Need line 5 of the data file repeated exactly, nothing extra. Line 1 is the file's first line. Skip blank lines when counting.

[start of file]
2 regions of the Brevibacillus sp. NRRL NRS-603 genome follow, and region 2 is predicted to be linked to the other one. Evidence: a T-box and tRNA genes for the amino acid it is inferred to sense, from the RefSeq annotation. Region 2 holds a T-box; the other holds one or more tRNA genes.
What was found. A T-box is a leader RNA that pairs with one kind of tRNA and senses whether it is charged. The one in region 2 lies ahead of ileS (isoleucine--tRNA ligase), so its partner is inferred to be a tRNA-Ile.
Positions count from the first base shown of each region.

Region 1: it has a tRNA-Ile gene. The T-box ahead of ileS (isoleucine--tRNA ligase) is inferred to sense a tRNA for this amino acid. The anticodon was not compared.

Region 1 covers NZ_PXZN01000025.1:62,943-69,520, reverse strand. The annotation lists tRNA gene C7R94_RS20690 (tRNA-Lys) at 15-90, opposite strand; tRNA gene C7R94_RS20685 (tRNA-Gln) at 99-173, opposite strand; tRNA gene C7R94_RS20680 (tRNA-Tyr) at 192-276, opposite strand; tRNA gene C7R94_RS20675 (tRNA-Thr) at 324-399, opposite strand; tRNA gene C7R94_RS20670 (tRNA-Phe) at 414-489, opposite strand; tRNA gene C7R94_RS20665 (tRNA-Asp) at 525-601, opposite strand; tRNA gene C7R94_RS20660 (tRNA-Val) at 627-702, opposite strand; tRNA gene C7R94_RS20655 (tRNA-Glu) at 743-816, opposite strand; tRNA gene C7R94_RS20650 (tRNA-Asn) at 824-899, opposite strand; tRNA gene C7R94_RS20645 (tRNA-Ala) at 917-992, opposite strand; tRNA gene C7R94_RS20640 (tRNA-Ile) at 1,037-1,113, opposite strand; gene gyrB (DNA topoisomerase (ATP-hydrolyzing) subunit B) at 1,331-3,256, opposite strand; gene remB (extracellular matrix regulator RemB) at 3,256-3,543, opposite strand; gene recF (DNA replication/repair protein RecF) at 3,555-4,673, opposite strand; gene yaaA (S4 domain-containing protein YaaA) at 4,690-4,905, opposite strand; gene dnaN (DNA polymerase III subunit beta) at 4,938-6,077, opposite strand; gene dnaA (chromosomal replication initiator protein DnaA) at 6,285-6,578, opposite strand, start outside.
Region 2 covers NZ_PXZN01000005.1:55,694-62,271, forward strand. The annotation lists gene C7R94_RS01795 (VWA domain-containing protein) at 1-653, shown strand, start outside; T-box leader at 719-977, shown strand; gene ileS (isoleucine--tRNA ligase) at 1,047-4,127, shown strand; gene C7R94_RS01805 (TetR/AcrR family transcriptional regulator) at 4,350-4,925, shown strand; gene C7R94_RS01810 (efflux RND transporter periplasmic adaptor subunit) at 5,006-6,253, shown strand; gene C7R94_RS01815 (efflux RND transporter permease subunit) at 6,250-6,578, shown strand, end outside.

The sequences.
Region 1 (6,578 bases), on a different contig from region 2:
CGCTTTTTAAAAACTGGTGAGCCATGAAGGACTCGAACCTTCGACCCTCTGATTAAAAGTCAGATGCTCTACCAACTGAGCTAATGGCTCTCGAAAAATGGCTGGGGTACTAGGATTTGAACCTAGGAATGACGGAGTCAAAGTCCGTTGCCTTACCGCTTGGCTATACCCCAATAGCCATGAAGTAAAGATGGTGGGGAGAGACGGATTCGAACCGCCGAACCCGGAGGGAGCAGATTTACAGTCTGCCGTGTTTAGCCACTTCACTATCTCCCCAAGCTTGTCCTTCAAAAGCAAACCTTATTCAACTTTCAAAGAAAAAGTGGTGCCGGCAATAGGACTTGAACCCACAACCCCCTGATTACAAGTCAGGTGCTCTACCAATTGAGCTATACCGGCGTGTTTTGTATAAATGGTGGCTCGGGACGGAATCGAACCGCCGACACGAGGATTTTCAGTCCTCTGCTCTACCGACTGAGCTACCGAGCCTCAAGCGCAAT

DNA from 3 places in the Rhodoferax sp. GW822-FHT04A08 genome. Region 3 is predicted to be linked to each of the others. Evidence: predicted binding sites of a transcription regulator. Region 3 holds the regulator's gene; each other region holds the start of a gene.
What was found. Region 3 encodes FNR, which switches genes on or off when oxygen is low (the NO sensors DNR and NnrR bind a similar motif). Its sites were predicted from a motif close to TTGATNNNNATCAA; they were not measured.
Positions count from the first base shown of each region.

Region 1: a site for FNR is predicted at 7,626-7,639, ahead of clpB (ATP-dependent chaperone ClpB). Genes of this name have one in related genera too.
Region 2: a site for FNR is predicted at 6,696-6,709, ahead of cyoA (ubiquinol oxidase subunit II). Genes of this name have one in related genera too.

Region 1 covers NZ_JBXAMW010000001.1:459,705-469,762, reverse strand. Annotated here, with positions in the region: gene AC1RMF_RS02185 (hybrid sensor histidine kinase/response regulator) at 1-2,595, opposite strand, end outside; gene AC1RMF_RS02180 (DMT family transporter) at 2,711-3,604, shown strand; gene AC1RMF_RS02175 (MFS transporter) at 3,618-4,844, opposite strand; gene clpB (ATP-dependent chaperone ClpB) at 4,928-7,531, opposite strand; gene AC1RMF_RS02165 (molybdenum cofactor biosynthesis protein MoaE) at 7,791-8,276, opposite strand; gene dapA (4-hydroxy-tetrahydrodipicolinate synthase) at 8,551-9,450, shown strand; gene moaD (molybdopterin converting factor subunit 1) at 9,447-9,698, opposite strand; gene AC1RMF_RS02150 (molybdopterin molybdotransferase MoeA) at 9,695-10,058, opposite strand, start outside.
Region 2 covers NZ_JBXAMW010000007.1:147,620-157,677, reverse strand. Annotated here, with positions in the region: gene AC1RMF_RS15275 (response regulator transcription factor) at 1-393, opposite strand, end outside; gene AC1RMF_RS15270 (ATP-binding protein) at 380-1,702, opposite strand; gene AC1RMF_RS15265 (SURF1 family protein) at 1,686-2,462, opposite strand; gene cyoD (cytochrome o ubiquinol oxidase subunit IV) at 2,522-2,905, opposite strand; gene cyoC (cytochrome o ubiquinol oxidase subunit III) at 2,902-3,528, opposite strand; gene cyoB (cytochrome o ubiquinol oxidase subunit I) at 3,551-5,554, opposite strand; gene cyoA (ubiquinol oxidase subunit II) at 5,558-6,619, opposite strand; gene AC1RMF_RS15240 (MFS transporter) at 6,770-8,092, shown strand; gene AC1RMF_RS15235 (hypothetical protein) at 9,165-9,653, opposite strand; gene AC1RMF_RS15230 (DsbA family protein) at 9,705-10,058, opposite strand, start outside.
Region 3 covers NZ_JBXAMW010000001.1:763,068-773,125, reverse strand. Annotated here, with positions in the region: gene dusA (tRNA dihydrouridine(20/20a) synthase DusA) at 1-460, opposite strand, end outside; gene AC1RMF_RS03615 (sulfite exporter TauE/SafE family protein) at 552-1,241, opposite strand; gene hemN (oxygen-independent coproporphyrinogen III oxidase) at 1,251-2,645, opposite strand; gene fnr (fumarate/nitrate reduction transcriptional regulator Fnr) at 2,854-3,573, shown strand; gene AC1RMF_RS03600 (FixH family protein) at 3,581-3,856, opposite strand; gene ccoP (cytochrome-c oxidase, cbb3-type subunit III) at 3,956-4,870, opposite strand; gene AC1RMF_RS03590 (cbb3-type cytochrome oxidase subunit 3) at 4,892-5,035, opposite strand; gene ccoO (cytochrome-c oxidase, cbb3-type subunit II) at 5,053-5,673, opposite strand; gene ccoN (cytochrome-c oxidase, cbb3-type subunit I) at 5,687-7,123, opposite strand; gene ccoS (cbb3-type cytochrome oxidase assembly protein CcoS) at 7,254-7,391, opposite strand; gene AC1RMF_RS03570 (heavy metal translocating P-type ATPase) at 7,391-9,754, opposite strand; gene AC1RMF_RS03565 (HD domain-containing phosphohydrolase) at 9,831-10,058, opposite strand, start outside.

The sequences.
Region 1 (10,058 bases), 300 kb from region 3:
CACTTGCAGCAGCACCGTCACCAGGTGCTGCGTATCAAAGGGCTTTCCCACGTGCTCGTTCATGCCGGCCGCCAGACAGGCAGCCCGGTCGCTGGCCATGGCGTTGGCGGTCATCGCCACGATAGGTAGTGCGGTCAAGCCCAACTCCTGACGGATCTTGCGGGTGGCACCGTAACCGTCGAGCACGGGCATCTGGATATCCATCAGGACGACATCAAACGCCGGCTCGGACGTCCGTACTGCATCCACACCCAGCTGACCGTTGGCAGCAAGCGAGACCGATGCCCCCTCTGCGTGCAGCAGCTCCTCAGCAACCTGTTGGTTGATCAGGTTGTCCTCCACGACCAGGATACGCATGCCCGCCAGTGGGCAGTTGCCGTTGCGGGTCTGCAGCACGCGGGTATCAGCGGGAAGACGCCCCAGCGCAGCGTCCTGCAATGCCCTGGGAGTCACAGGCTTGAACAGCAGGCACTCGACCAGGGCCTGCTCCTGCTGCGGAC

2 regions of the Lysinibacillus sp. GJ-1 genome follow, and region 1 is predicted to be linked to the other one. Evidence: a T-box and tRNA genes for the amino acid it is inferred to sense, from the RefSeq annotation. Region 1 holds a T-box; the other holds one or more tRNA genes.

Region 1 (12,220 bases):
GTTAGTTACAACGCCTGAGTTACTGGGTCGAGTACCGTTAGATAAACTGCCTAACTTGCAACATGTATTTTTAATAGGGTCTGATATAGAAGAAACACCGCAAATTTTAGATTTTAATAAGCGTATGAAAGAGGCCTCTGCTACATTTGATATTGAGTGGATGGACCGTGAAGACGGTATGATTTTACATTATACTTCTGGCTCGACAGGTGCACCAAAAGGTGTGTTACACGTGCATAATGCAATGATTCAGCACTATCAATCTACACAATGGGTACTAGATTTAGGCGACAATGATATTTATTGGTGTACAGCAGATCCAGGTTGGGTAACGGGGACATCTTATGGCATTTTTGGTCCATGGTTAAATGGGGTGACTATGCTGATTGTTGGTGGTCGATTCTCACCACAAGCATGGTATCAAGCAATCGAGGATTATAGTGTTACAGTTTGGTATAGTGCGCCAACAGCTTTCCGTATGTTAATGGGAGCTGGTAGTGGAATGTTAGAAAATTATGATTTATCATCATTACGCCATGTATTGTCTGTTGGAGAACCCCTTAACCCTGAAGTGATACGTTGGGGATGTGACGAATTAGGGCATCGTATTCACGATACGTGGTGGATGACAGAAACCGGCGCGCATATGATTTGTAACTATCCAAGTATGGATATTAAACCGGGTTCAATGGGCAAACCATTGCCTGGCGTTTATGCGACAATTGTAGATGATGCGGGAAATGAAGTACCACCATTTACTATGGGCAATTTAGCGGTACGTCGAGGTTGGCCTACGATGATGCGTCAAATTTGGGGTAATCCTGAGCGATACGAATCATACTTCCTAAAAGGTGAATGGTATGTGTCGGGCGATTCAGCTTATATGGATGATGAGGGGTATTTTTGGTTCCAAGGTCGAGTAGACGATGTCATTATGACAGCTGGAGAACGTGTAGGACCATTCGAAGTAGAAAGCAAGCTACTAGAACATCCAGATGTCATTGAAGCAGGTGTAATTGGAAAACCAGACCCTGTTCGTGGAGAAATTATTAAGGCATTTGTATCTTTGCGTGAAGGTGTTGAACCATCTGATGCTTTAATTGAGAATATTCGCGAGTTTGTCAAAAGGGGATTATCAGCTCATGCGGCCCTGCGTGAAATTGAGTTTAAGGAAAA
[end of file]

Region 1 covers NZ_PXZN01000025.1:62,943-69,520, reverse strand. The annotation lists tRNA gene C7R94_RS20690 (tRNA-Lys) at 15-90, opposite strand; tRNA gene C7R94_RS20685 (tRNA-Gln) at 99-173, opposite strand; tRNA gene C7R94_RS20680 (tRNA-Tyr) at 192-276, opposite strand; tRNA gene C7R94_RS20675 (tRNA-Thr) at 324-399, opposite strand; tRNA gene C7R94_RS20670 (tRNA-Phe) at 414-489, opposite strand; tRNA gene C7R94_RS20665 (tRNA-Asp) at 525-601, opposite strand; tRNA gene C7R94_RS20660 (tRNA-Val) at 627-702, opposite strand; tRNA gene C7R94_RS20655 (tRNA-Glu) at 743-816, opposite strand; tRNA gene C7R94_RS20650 (tRNA-Asn) at 824-899, opposite strand; tRNA gene C7R94_RS20645 (tRNA-Ala) at 917-992, opposite strand; tRNA gene C7R94_RS20640 (tRNA-Ile) at 1,037-1,113, opposite strand; gene gyrB (DNA topoisomerase (ATP-hydrolyzing) subunit B) at 1,331-3,256, opposite strand; gene remB (extracellular matrix regulator RemB) at 3,256-3,543, opposite strand; gene recF (DNA replication/repair protein RecF) at 3,555-4,673, opposite strand; gene yaaA (S4 domain-containing protein YaaA) at 4,690-4,905, opposite strand; gene dnaN (DNA polymerase III subunit beta) at 4,938-6,077, opposite strand; gene dnaA (chromosomal replication initiator protein DnaA) at 6,285-6,578, opposite strand, start outside.